Federal agents raid a local limo service and according to an indictment. Workers are accused of racketeering. The allegations include drug trafficking and prostitution. News 3's Sandra Gonzalez has more information.
LAS VEGAS – Federal authorities this morning arrested nine persons, including the owner and eight employees or associates of a prominent limousine service in Las Vegas, after their indictment on federal racketeering charges related to the distribution of controlled substances, the facilitation of illegal prostitution, and the commission of credit card and bank fraud crimes, announced Daniel G. Bogden, U.S. Attorney for the District of Nevada.
“Persons who use legitimate businesses to shield their criminal activities will get the attention of law enforcement,” Bogden said in a statement. “In addition to promoting prostitution and selling drugs, these defendants are accused of defrauding customers, many of whom were undoubtedly tourists to Las Vegas. The FBI and U.S. Attorney’s Office, along with our federal and state law enforcement partners, will continue to vigorously investigate and prosecute persons who participate in such criminal enterprises.”
“The arrests today disrupted a major racketeering enterprise that has negatively impacted the citizens, safety, and image of Las Vegas,” said Kevin Favreau, Special Agent in Charge of the FBI for Nevada. “The success of this long term investigation was due to the efforts of the Las Vegas Safe Streets Task Force, comprised of the FBI and LVMPD.”
Arrested were Charles Horky, 52, the primary owner of CLS Transportation; Kimberly Flores, 42, the manager of CLS; Archie Granata, 69, a financial advisor for CLS; Dawit Moszagi, 47, Clarence Adams, 38, James Reda, 38, Mikhail Maleev, 48, limousine drivers for CLS; and Solomon Zemedhun, 39, and Olive Toli, 48, associates of the enterprise who allegedly supplied and aided in the distribution of controlled substances.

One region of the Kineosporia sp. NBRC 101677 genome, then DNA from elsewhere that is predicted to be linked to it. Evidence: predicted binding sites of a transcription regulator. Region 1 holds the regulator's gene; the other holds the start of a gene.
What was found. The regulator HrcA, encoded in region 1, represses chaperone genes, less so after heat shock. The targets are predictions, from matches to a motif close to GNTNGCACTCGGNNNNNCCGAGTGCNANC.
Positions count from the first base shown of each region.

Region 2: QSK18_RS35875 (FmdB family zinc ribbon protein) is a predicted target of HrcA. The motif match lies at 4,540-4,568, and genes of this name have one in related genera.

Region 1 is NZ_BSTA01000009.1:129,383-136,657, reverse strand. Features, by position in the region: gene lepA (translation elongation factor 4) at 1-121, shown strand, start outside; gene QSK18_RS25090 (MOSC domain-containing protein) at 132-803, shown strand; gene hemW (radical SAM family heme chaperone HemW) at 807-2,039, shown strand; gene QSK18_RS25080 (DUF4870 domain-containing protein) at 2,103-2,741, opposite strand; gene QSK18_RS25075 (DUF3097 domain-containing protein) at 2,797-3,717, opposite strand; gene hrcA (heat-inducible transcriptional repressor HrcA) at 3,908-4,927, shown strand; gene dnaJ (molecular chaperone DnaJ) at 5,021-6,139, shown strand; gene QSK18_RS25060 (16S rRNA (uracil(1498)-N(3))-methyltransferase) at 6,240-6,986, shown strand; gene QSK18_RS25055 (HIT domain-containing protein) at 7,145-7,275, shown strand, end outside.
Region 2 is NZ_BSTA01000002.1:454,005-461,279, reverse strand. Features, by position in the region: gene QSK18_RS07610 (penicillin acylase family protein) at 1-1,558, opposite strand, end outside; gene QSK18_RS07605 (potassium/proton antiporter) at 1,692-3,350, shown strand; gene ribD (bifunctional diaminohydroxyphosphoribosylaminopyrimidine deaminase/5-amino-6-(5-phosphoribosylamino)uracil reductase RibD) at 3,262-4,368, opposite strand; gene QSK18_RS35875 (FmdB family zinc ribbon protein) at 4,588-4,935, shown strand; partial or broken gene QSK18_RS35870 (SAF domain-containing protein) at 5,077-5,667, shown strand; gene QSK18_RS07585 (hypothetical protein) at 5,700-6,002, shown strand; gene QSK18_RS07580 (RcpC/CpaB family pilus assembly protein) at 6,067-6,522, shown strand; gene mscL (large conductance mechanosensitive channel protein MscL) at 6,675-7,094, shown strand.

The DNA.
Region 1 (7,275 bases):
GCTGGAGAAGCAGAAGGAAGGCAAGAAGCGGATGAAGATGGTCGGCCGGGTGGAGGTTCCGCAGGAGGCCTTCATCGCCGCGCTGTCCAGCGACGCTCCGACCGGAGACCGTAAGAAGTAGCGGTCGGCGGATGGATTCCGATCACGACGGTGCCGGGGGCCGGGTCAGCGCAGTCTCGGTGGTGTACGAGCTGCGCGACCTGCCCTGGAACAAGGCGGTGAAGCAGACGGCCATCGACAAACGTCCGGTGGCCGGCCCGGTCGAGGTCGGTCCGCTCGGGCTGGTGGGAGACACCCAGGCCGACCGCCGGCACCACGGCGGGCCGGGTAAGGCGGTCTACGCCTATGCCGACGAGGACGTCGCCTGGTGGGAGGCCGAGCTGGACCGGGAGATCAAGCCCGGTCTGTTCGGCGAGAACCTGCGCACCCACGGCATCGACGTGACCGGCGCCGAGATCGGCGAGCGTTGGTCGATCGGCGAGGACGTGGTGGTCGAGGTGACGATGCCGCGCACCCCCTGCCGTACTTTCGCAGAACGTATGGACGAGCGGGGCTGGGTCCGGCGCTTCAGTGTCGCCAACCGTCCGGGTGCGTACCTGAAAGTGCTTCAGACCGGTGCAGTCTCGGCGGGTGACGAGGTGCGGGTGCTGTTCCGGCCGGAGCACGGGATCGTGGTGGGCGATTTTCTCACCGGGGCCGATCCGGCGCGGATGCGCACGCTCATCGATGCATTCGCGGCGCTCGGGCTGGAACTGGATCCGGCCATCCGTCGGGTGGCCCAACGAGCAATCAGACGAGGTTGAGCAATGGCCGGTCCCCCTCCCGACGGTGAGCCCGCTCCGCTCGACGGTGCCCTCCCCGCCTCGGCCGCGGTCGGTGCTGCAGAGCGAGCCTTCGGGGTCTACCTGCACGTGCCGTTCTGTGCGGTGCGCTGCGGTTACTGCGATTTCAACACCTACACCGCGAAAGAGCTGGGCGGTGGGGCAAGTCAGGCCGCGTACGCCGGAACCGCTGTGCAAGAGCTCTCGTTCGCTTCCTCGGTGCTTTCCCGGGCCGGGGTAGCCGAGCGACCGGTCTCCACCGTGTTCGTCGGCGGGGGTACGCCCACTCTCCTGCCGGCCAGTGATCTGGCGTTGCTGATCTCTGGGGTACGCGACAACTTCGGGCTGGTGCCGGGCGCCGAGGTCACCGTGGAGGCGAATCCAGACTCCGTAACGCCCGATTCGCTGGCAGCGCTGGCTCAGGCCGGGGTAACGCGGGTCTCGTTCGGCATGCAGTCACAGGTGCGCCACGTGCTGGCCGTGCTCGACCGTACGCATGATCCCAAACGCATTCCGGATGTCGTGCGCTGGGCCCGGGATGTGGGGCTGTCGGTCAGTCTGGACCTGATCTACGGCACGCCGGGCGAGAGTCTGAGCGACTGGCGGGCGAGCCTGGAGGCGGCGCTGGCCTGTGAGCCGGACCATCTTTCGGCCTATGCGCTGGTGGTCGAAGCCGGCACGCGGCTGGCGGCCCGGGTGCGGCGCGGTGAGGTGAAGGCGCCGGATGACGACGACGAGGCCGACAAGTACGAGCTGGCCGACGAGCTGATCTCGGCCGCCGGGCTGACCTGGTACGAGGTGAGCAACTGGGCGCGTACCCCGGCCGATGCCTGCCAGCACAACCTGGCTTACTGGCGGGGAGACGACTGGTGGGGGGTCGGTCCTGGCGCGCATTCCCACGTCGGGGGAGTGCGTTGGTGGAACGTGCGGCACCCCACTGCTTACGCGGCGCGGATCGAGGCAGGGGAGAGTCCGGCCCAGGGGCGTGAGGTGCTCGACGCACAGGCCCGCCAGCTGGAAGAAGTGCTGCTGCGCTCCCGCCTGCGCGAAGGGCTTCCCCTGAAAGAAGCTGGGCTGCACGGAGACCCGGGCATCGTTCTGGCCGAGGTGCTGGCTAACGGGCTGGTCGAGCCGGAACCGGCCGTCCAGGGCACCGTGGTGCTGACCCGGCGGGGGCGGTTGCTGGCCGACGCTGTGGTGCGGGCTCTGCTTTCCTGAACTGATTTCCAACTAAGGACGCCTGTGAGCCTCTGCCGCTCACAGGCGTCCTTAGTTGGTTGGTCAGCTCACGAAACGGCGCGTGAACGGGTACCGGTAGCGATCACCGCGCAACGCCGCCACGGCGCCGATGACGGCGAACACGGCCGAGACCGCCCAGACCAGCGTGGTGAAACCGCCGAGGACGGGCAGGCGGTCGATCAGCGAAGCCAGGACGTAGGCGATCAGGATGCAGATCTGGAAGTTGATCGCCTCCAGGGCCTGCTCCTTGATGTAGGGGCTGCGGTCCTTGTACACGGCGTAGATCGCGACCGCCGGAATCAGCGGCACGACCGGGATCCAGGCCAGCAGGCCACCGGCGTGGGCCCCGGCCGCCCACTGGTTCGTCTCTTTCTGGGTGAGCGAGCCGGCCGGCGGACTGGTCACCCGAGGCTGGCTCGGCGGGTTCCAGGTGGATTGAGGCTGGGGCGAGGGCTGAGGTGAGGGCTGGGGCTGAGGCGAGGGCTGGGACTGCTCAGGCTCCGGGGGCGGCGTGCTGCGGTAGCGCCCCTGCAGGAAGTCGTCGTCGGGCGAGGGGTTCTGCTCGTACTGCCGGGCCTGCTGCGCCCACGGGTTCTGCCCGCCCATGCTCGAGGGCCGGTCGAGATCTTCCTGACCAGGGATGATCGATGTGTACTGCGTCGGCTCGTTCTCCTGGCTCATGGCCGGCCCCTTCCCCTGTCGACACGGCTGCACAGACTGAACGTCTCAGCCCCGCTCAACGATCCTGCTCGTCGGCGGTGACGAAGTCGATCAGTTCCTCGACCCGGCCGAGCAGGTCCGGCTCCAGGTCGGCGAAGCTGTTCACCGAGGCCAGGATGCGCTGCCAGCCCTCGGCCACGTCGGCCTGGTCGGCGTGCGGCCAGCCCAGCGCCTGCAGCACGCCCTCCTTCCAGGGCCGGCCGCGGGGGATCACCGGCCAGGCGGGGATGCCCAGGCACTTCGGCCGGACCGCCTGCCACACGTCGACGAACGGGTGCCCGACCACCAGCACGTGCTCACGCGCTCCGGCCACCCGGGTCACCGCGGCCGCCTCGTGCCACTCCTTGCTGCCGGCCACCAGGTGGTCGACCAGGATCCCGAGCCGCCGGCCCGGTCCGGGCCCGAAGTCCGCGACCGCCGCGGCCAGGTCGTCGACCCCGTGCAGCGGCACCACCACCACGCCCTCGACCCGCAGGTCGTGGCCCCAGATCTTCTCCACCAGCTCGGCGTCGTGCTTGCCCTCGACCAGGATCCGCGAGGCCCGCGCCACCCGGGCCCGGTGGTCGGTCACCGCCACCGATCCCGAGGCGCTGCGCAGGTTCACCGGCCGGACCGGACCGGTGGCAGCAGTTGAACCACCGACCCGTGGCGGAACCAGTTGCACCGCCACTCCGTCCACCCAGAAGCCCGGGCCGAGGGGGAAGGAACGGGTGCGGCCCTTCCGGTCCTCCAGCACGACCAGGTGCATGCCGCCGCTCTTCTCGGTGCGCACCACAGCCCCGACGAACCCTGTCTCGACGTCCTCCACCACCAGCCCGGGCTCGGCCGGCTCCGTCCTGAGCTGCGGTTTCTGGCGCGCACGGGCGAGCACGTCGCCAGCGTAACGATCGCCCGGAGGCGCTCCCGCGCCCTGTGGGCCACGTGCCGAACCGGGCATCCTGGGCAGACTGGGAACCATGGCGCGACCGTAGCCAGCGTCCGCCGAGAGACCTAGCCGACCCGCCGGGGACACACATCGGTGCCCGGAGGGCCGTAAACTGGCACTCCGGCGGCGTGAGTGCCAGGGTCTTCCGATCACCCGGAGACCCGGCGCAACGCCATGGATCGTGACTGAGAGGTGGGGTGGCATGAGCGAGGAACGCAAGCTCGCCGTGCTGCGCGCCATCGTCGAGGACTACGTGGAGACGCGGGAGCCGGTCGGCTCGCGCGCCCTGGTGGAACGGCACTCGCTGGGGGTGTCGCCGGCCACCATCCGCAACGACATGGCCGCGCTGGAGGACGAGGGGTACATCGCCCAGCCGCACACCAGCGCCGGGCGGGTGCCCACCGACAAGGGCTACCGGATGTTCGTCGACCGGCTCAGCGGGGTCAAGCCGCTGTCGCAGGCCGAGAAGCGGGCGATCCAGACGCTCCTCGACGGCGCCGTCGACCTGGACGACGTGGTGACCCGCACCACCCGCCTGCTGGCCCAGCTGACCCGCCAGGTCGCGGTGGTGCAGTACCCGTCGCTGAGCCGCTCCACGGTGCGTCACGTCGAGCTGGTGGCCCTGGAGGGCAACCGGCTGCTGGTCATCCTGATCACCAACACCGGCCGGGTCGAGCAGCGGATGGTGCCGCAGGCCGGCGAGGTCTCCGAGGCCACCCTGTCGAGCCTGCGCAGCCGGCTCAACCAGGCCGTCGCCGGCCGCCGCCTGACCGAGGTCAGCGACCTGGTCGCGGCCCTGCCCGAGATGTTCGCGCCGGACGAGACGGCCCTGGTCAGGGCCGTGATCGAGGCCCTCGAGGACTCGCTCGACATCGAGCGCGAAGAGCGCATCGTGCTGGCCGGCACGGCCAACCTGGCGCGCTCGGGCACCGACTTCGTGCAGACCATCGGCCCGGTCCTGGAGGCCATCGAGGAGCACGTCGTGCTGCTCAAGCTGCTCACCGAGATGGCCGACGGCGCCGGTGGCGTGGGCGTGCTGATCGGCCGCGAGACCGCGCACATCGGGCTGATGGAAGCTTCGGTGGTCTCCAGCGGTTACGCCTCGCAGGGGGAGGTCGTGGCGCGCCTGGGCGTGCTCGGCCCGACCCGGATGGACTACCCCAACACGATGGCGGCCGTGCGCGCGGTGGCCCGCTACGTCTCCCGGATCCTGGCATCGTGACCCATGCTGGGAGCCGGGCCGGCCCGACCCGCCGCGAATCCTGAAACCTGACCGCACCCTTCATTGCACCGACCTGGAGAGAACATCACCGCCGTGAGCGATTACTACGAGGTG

They are charged with conspiring to participate in an enterprise through a pattern of racketeering activities including wire fraud, access device fraud, bank fraud, distribution of controlled substances, and the use of facilities of interstate commerce to promote, facilitate, and distribute the proceeds of prostitution. They face sentences of up to life in prison and fines of up to twice the gross profits or proceeds from their criminal activity. A complete list of the defendants and the charges they face is contained at the end of this release.
According to the indictment that was returned by the grand jury on Nov. 27, 2012, and unsealed this morning, CLS Transportation operates limousines in and around Las Vegas.
Beginning no later than September 2008 and continuing through November 2012, the defendants are accused of using the limousine service to conduct and facilitate a broad range of criminal activities, including selling controlled substances, facilitating illegal prostitution, credit card fraud, bank fraud and check-kiting.
Horkey, the owner of CLS, allegedly encouraged and directed the criminal activity, and required drivers to pay him a cut of the money they were receiving from the criminal activities.
In addition to the distribution of drugs and the facilitation of prostitution, CLS offered limousines for hire to its customers whom often paid for services with credit cards.
The defendants allegedly devised and executed a scheme to defraud American Express and American Express card holders of more than $2.8 million through fraudulent and unauthorized charges. Many of the card holders disputed the charges, and American Express notified CLS of the fraudulent transactions and executed charge-backs. American Express eventually cancelled the CLS Transportation account. Horky and Granata allegedly perpetuated the fraudulent scheme by fraudulently opening successive additional American Express merchant accounts under false names, aliases and nominees.
Horky, Flores and Granata also devised a check-kiting scheme in which they drew checks on CLS Transportation’s payroll account knowing that the account did not contain sufficient funds. Horky, Flores, and Granata knowingly issued themselves and their associates thousands of checks on the account without sufficient funds to honor the checks.
The indictment alleges that in 2010 alone, the conspirators issued and cashed more than 1,500 checks and obtained more than $2.4 million through the fraudulent check-kiting scheme.
-- From news release